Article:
Grisham Ritu - Summer, Issue No. 109 (May-Jun 2023)

Literature of the Northeast

Vibrant culture of the Northeast. Credit – Youtube, Northeast Horizon

‘Literature from Northeast India’ could defy a single definition as the region is very diversified in its cultural mores, with the confluence of several ethnic groups. The phrase mostly refers to English writing though there is a significant body of literary works in many languages of the region, notably Assamese and Meitei. Due to its unique historical and political location, the region’s literature differs from other Indian writings. The last decade has seen a significant rise in the interest in the writings from the region after several writers gained national and international recognition, with Jnanpith awardees, Dr Birendra Kumar Bhattacharya and Dr Indira Goswami being the most prominent. This special feature curated by Prof. Bibhash Choudhury comprises important critical essays, prose pieces, poetry and an interview with Mamang Dai, the most notable voice from Arunachal Pradesh. It offers a refreshing view of the literary culture of the region today.
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“I think there is a lot of raw material still waiting to be found, not by others, but even by our own people. Characters often get lost and earlier explorers, missionaries and so many others are still lurking around the corners. If we go and explore, I think there is a lot of room for new fiction and new ideas.” - Mamang Dai. (Interview, FEATURE)


“All classes of people in a nation leave an indelible mark of age-old practices and usage, habits and customs, as also of thought and imagination, in the folk tales. Therefore, … (as a) prerequisite necessary to trace out the unwritten history of the national life of man, folklore is also essential for the purpose.”  - Lakshminath Bezbaroa quoted by Archana Deka in her article. (FEATURE)


Modern interpretations of the Bhagavad Gita often conflate the causally deterministic Vedic interpretation of karma with Krishna’s Satkaryavada epistemology centered meta-ethic, which produces contradictory interpretations of the Bhagavad Gita. (Ravi Teja Yelamanchili: Analysing the Bhagavad Gita through the lens of Causal Theories) (LITERARY SECTION)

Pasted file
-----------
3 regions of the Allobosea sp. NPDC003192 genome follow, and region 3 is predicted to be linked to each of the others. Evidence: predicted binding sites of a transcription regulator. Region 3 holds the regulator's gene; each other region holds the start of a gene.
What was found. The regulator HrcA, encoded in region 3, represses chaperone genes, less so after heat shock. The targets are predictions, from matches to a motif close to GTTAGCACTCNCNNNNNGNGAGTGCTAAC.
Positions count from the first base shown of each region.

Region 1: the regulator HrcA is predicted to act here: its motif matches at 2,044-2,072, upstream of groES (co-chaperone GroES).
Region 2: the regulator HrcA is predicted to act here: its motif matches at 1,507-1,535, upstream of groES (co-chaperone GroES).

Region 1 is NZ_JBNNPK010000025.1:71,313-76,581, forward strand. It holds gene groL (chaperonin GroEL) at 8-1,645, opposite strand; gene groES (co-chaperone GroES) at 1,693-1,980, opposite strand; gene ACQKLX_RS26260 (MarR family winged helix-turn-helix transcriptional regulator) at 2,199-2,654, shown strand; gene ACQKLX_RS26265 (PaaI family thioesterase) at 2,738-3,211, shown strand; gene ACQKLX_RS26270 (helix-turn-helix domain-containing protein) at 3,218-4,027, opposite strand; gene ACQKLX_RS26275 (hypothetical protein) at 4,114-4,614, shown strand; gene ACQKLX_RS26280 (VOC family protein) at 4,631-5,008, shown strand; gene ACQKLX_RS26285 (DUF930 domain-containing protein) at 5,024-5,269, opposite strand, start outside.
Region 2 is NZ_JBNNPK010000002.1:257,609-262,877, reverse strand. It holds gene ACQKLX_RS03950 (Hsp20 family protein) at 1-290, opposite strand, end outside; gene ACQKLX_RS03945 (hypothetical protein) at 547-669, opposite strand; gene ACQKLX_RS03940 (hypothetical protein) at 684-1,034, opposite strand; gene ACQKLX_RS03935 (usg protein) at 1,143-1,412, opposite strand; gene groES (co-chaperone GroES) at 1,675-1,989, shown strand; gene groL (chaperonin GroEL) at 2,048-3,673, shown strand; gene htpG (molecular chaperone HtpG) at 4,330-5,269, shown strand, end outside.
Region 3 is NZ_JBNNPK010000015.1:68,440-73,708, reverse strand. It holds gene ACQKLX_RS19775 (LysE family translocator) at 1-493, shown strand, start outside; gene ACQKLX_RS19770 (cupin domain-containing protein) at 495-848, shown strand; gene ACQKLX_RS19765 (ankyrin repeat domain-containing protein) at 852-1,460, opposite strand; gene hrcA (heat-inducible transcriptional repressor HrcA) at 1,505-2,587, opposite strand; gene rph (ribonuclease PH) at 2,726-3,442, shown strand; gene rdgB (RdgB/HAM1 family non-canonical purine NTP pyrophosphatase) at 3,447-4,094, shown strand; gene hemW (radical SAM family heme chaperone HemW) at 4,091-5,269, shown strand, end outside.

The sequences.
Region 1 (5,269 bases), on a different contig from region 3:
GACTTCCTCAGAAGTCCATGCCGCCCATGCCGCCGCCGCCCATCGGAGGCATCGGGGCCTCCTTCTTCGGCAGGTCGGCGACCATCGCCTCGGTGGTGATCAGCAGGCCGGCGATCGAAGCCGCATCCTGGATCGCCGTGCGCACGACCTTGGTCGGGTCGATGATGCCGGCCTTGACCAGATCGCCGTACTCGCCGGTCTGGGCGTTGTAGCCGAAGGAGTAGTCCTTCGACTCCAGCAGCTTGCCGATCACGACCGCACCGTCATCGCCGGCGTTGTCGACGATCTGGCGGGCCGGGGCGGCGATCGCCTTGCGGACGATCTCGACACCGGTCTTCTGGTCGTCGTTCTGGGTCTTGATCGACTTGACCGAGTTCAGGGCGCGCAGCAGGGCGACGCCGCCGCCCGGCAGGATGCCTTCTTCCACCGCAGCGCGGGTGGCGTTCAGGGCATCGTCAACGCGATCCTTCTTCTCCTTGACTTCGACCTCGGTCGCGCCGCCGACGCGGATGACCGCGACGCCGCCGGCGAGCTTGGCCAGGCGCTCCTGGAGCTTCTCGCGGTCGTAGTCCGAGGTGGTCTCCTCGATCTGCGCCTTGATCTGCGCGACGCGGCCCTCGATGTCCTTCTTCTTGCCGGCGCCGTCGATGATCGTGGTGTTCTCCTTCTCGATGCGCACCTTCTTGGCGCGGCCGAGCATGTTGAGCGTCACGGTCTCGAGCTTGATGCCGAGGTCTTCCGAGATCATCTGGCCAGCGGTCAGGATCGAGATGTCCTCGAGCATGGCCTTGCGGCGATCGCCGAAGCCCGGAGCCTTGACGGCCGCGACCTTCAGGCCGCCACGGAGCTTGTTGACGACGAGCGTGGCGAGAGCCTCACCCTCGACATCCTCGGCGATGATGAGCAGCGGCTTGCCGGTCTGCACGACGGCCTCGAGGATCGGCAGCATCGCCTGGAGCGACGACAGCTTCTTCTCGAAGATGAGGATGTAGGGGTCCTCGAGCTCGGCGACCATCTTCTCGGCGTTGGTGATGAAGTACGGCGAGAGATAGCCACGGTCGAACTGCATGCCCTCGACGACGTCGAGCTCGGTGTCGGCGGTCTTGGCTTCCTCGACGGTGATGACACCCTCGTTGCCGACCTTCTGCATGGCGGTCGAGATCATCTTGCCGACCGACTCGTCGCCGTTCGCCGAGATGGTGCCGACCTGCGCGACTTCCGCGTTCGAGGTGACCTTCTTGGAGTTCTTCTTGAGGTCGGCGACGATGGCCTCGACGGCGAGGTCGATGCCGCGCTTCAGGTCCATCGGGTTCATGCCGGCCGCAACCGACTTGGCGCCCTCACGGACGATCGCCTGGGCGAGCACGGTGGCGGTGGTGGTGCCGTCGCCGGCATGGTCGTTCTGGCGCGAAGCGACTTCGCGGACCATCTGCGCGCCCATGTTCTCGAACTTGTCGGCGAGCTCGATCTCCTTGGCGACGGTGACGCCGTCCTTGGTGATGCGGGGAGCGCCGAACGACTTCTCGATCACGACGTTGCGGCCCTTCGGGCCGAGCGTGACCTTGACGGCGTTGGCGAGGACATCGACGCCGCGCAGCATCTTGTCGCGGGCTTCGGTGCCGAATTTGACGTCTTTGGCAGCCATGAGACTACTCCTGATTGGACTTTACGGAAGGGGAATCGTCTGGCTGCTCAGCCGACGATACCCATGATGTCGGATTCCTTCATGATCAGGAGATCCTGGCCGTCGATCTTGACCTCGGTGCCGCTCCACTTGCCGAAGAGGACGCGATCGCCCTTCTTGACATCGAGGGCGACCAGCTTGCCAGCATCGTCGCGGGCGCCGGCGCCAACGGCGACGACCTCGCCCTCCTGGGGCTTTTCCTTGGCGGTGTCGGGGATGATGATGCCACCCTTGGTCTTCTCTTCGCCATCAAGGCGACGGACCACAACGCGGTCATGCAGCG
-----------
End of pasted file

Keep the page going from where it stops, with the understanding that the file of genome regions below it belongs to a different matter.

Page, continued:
The first socio-political lens through which we can treat Water! is economic freedom and emancipation. (Ayush Pancholy: Play of Fate and Free Will – An Analysis of Komal Swaminathan’s Water!)  (LITERARY SECTION)


Rashi, with her bold and modish lifestyle and the interest she evokes in the boys, leaves her hostel mates in awe, some even wanting to emulate her, till she gets into serious trouble with the college management. Read what happens to her in Medha Dwivedi’s ‘Noodle Strap’. This is among the 7 delightful stories in the section. (FICTION)


Elderly Vijayamma was living alone and leading an active life in social service, when her son and daughter-in-law scheme to shift her to a home-for-the-aged and transfer the ancestral property to their names. They even put their daughter to persuade the old lady. But what happens? To find out read Chaturvedi Divi’s ‘Flower Vase’. This is among the 7 delightful stories in the section.  (FICTION)


M.Mohankumar’s poems bring with them a nostalgia for the past and in the same breath puts a spotlight on the patriarchal notions that exist outside and within.  (POETRY)

Bibekananda Choudhury’s translation of Assamese poems gives us a glimpse of an idyllic lifestyle that is slowly getting eroded by the modern world; the poems take us back to a space that is protected and preserved from the present times.  (POETRY)


Annapurna Sharma reviews The Wait and Other Stories by Damodar Mauzo, and opines that the book presents a plethora of images of the rich and diverse culture of the Konkani people. The genesis and the journey of these stories seem to be deeply rooted in the Konkani ethnicity and way of life.  (BOOK REVIEWS)


In her review of In the Domain of White Heron by Raghavendra Patil, Sapna Dogra praises it as a collection of superbly crafted and engrossing six stories. The stories were skilfully translated and the adept narrations of the feelings and predicaments of rural South Indian men and women is deeply engrossing.  (BOOK REVIEWS)


This Issue of Muse India is sponsored by Sri Satish Verma, the Patron of Muse India.

Past Issues

Issue:108:Muse India Haikai Special 2023

Issue:107:Feature: Poetry Fervour

Issue:106:FEATURE: Regional Folktales of India

Issue:105:Relationships Unbound: Works of Jayanta Mahapatra

Issue:104:These Claustrophobic Spaces

Issue:103:Ethics & Politics of Cultural Memory

Issue:102:Fiction Bonus

Issue:101:Bhakti Literature in Telugu FOLKSY LYRICS